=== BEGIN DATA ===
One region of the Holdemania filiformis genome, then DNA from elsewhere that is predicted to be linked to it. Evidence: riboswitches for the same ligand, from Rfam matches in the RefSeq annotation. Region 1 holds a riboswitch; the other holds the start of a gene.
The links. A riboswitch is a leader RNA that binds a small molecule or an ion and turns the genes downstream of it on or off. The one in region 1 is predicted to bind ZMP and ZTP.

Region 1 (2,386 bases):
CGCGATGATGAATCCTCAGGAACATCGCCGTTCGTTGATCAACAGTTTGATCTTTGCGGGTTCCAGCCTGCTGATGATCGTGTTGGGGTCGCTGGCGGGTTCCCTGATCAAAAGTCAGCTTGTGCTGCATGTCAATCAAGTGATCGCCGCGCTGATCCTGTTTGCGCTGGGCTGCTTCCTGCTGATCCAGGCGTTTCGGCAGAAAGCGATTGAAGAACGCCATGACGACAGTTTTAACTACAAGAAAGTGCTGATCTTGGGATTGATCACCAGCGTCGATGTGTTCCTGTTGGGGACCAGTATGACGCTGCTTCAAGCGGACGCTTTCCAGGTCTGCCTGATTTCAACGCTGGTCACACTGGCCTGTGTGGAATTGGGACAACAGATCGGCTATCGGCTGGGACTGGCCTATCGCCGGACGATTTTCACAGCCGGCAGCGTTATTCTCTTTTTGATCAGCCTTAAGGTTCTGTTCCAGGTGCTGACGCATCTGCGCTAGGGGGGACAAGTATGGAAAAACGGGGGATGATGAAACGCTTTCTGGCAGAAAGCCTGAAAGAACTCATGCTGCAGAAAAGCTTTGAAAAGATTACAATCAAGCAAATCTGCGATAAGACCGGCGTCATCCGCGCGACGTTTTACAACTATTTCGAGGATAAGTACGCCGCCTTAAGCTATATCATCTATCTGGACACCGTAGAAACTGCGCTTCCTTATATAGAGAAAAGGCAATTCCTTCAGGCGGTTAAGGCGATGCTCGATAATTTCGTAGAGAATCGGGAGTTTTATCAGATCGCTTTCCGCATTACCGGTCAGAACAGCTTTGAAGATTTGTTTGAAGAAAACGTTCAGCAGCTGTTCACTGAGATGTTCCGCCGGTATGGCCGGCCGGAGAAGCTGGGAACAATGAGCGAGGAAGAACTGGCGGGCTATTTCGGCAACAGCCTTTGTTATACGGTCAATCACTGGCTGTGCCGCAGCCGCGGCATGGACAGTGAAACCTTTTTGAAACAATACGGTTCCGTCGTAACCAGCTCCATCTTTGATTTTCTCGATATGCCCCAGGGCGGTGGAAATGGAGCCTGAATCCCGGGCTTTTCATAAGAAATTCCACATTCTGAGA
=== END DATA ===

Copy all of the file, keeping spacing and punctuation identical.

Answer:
One region of the Holdemania filiformis genome, then DNA from elsewhere that is predicted to be linked to it. Evidence: riboswitches for the same ligand, from Rfam matches in the RefSeq annotation. Region 1 holds a riboswitch; the other holds the start of a gene.
The links. A riboswitch is a leader RNA that binds a small molecule or an ion and turns the genes downstream of it on or off. The one in region 1 is predicted to bind ZMP and ZTP.

Region 1 (2,386 bases):
CGCGATGATGAATCCTCAGGAACATCGCCGTTCGTTGATCAACAGTTTGATCTTTGCGGGTTCCAGCCTGCTGATGATCGTGTTGGGGTCGCTGGCGGGTTCCCTGATCAAAAGTCAGCTTGTGCTGCATGTCAATCAAGTGATCGCCGCGCTGATCCTGTTTGCGCTGGGCTGCTTCCTGCTGATCCAGGCGTTTCGGCAGAAAGCGATTGAAGAACGCCATGACGACAGTTTTAACTACAAGAAAGTGCTGATCTTGGGATTGATCACCAGCGTCGATGTGTTCCTGTTGGGGACCAGTATGACGCTGCTTCAAGCGGACGCTTTCCAGGTCTGCCTGATTTCAACGCTGGTCACACTGGCCTGTGTGGAATTGGGACAACAGATCGGCTATCGGCTGGGACTGGCCTATCGCCGGACGATTTTCACAGCCGGCAGCGTTATTCTCTTTTTGATCAGCCTTAAGGTTCTGTTCCAGGTGCTGACGCATCTGCGCTAGGGGGGACAAGTATGGAAAAACGGGGGATGATGAAACGCTTTCTGGCAGAAAGCCTGAAAGAACTCATGCTGCAGAAAAGCTTTGAAAAGATTACAATCAAGCAAATCTGCGATAAGACCGGCGTCATCCGCGCGACGTTTTACAACTATTTCGAGGATAAGTACGCCGCCTTAAGCTATATCATCTATCTGGACACCGTAGAAACTGCGCTTCCTTATATAGAGAAAAGGCAATTCCTTCAGGCGGTTAAGGCGATGCTCGATAATTTCGTAGAGAATCGGGAGTTTTATCAGATCGCTTTCCGCATTACCGGTCAGAACAGCTTTGAAGATTTGTTTGAAGAAAACGTTCAGCAGCTGTTCACTGAGATGTTCCGCCGGTATGGCCGGCCGGAGAAGCTGGGAACAATGAGCGAGGAAGAACTGGCGGGCTATTTCGGCAACAGCCTTTGTTATACGGTCAATCACTGGCTGTGCCGCAGCCGCGGCATGGACAGTGAAACCTTTTTGAAACAATACGGTTCCGTCGTAACCAGCTCCATCTTTGATTTTCTCGATATGCCCCAGGGCGGTGGAAATGGAGCCTGAATCCCGGGCTTTTCATAAGAAATTCCACATTCTGAGA